environmental risks posed by manufactured nanomaterials.
The federal government is spending about $1 billion per year from 2004 - 2008 to promote nanotechnology.
Among the grants being funded:
Even though there are hundreds of nano products on the market, there are currently no regulations to ensure that new nanomaterials are safe for human health and the environment.
Opponents will invoke the precautionary principle and highlight the potential dangers of this new technology, but almost every very useful technology can be used for evil. Industry and government officials must assure to the maximum extent practicable that nanotech products will be appropriately tested, certified and monitored. AAEA believes that moral and ethical caution should be taken with nanotechnology development, particularly related to human research such as cloning and embryonic stem cell research.
An engineered DNA strand between metal atom contacts could function as a molecular electronics device. Such molecules and nanostructures are expected to revolutionize electronics. Understanding the complex quantum physics involved via simulation guides design. For NASA, devices and sensors made from such molecules and nanostructures may be particularly usefule when electrical power is limited.
The 21st Century Nanotechnology Research and Development Act (S. 189), signed by President Bush on December 3, 2003, authorizes appropriations for fiscal years 2004 through 2008 for the National Nanotechnology Program, comprised of various nanotechnology initiatives at nine agencies: the National Science Foundation (NSF), Department of Energy, National Aeronautics and Space Administration, National Institutes of Heath, National Institute of Standards and Technology, Environmental Protection Agency, Department of Justice, Department of Homeland Security, and the Department of Agriculture. S. 189 specifies funding levels for each of the agencies for a total of $796 million in 2004 and a total of $4.7 billion for the 2004-2008 period.
Sources: NNI, CBO
EPA Nanotechnology Draft White Paper
Contact: Suzanne Ackerman, 202-564-4355
EPA has issued the Draft Nanotechnology White Paper, a road map that identifies critical questions that must be addressed in order for the United States to reap the potential environmental and economic benefits of nanotechnology. Along with presenting the anticipated benefits of nanotechnology, the paper also deals with risk management of possible negative impacts of the new technologies. EPA will accept public comments on the draft white paper until Jan. 9, 2006, and then provide those comments to external reviewers for their consideration. Nanotechnology is the science of creating or modifying materials at the atomic and molecular level to develop new or enhanced materials and products.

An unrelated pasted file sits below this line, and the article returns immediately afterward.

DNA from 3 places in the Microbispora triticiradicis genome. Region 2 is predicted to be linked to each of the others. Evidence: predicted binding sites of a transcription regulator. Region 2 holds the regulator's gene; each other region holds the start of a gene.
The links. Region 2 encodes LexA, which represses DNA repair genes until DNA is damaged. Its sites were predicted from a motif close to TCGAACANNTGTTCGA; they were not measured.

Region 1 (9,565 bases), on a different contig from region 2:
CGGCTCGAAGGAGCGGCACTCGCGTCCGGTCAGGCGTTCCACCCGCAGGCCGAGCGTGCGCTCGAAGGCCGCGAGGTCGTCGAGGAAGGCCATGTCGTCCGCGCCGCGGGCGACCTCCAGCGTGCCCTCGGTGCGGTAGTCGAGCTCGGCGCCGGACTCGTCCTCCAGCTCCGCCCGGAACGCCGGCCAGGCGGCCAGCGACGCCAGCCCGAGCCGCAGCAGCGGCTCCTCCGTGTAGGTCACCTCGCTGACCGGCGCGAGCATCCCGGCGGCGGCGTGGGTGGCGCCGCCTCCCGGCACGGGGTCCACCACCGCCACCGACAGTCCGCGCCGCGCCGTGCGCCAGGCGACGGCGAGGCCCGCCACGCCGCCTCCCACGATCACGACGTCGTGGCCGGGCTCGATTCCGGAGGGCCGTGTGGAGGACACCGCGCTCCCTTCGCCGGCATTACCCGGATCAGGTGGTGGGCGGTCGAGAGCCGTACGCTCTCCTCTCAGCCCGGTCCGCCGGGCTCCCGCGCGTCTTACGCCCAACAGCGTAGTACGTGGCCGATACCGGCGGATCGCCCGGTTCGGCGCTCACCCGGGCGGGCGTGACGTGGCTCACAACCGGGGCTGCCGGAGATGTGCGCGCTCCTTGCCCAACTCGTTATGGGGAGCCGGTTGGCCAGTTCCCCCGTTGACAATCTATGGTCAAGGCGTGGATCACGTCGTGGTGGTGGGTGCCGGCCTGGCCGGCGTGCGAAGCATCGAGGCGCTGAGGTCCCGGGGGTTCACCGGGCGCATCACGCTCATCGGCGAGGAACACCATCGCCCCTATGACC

In December 2004, EPA's Science Policy Council created a cross-agency work group to identify and describe the issues EPA must consider to ensure protection of human health and the environment as this new technology is developed. The draft white paper on nanotechnology is the product of the work group. The white paper identifies data gaps that need to be filled and the research that EPA will conduct to fully grasp the applications and the implications of nanotech. Those research results will inform the appropriate regulatory safeguards for nanotechnology. The latest nanotechnology and potential environmental benefits of nanotechnology are detailed. Risk management issues and the agency's statutory mandates are outlined, following an extensive discussion of risk assessment issues.